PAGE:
Since then, an eerie silence has hung over the Comsat camp, broken only now by the Palace gig and the promise of a new album, 7 Day Weekend.  I met Fellows on the eve of the gig at his Maida Vale hotel, where he told me the reason for the long lay off.

“I think it was quite obvious to everybody that there was something not quite right about Land.  This time we decided to get everything just right, hence the long wait.  It was never in our minds to make Land so commercial, it just came out that way.  The LP sounded as though we were trying too hard to be commercial, which is a bad way to sound.”

The most unusual thing about 7 Day Weekend is that it features three different producers.  The afore-mentioned Howlett, Chris Tsangarides, who numbers Thin Lizzy among previous clients, and perhaps strangest of all, acclaimed funk producer James Mtume.  Despite the odd mix, Fellows is pleased with the outcome.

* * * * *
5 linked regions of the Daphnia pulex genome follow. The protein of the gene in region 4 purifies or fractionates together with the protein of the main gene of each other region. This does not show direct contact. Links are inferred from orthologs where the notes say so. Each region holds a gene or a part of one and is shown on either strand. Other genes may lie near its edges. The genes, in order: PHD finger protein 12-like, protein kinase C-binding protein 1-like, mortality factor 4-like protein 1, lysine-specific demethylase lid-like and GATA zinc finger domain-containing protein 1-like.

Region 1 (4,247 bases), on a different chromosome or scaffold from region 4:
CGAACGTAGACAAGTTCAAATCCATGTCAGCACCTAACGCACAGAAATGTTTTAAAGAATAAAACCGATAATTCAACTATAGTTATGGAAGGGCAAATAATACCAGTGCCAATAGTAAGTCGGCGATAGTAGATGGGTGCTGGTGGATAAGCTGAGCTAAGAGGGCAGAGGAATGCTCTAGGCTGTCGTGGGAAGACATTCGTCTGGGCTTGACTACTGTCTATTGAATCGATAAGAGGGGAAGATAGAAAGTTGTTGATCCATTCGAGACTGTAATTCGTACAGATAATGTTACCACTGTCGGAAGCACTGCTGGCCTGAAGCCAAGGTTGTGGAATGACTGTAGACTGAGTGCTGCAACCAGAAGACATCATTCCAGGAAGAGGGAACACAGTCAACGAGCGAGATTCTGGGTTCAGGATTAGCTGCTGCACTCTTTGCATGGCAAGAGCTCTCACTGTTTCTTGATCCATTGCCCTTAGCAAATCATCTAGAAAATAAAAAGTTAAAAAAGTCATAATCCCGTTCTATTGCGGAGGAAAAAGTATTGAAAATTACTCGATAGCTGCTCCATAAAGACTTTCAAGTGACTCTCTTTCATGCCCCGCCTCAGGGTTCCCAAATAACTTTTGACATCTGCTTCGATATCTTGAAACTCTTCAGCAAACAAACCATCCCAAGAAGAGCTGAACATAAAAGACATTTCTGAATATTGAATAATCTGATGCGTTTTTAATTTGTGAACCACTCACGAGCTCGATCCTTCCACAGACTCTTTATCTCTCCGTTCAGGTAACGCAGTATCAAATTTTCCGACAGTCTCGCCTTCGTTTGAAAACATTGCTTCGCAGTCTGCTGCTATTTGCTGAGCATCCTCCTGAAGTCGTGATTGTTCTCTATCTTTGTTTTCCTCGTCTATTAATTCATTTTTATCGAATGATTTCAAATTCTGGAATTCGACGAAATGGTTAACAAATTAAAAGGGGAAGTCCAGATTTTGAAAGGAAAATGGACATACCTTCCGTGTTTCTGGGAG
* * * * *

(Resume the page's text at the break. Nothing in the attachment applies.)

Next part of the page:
“Really the most unusual thing is that everything hangs together.  We were curious to see if we had a sound that would survive outside influences.  Jive originally approached Mtume to produce one of their R&B acts.  He told them he could do any R&B group he wanted to and asked if they had anything different.  They played him a demo of ours and he liked it.”

Do you think he was drafted in to give you that elusive hit single?

“No, although I’m not ashamed to say I’d like a hit single.  It means people like what you do – also it would bring us a bit of cash, I’m sick of being poor. There’s nothing more boring than poverty.”

Had Fellows or the Comsats ever considered taking the Robert Smith route to the charts, consciously sitting down to write a specific hit single rather than pulling the most commercial track track off the LP?